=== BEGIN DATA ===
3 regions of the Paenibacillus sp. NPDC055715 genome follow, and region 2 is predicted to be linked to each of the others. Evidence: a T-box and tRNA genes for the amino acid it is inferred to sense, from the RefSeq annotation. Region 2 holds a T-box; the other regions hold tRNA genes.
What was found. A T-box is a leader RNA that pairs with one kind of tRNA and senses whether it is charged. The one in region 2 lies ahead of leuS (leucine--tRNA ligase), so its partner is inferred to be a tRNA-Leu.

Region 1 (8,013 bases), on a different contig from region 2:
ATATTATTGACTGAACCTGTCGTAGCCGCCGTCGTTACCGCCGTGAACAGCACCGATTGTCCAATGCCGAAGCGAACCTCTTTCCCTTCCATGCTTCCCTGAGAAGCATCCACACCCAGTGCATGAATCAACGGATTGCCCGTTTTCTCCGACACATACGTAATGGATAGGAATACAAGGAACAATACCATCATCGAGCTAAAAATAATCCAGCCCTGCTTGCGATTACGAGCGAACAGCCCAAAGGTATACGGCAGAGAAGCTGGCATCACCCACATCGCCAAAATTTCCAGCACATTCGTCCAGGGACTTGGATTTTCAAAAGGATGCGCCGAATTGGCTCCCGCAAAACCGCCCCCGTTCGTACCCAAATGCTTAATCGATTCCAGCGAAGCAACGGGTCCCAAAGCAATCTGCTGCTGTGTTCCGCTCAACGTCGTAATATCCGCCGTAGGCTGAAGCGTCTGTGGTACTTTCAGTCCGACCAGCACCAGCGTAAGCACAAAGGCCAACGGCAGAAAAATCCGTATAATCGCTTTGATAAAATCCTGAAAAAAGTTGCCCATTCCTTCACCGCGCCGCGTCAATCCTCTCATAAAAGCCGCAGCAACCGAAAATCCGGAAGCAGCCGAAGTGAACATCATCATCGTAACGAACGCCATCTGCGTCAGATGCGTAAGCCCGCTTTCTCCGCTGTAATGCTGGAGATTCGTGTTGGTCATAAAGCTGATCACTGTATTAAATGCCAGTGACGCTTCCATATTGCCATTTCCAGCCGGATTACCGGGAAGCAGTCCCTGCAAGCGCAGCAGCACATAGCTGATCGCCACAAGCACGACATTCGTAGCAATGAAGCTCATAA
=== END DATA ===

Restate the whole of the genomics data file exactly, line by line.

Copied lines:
3 regions of the Paenibacillus sp. NPDC055715 genome follow, and region 2 is predicted to be linked to each of the others. Evidence: a T-box and tRNA genes for the amino acid it is inferred to sense, from the RefSeq annotation. Region 2 holds a T-box; the other regions hold tRNA genes.
What was found. A T-box is a leader RNA that pairs with one kind of tRNA and senses whether it is charged. The one in region 2 lies ahead of leuS (leucine--tRNA ligase), so its partner is inferred to be a tRNA-Leu.

Region 1 (8,013 bases), on a different contig from region 2:
ATATTATTGACTGAACCTGTCGTAGCCGCCGTCGTTACCGCCGTGAACAGCACCGATTGTCCAATGCCGAAGCGAACCTCTTTCCCTTCCATGCTTCCCTGAGAAGCATCCACACCCAGTGCATGAATCAACGGATTGCCCGTTTTCTCCGACACATACGTAATGGATAGGAATACAAGGAACAATACCATCATCGAGCTAAAAATAATCCAGCCCTGCTTGCGATTACGAGCGAACAGCCCAAAGGTATACGGCAGAGAAGCTGGCATCACCCACATCGCCAAAATTTCCAGCACATTCGTCCAGGGACTTGGATTTTCAAAAGGATGCGCCGAATTGGCTCCCGCAAAACCGCCCCCGTTCGTACCCAAATGCTTAATCGATTCCAGCGAAGCAACGGGTCCCAAAGCAATCTGCTGCTGTGTTCCGCTCAACGTCGTAATATCCGCCGTAGGCTGAAGCGTCTGTGGTACTTTCAGTCCGACCAGCACCAGCGTAAGCACAAAGGCCAACGGCAGAAAAATCCGTATAATCGCTTTGATAAAATCCTGAAAAAAGTTGCCCATTCCTTCACCGCGCCGCGTCAATCCTCTCATAAAAGCCGCAGCAACCGAAAATCCGGAAGCAGCCGAAGTGAACATCATCATCGTAACGAACGCCATCTGCGTCAGATGCGTAAGCCCGCTTTCTCCGCTGTAATGCTGGAGATTCGTGTTGGTCATAAAGCTGATCACTGTATTAAATGCCAGTGACGCTTCCATATTGCCATTTCCAGCCGGATTACCGGGAAGCAGTCCCTGCAAGCGCAGCAGCACATAGCTGATCGCCACAAGCACGACATTCGTAGCAATGAAGCTCATAA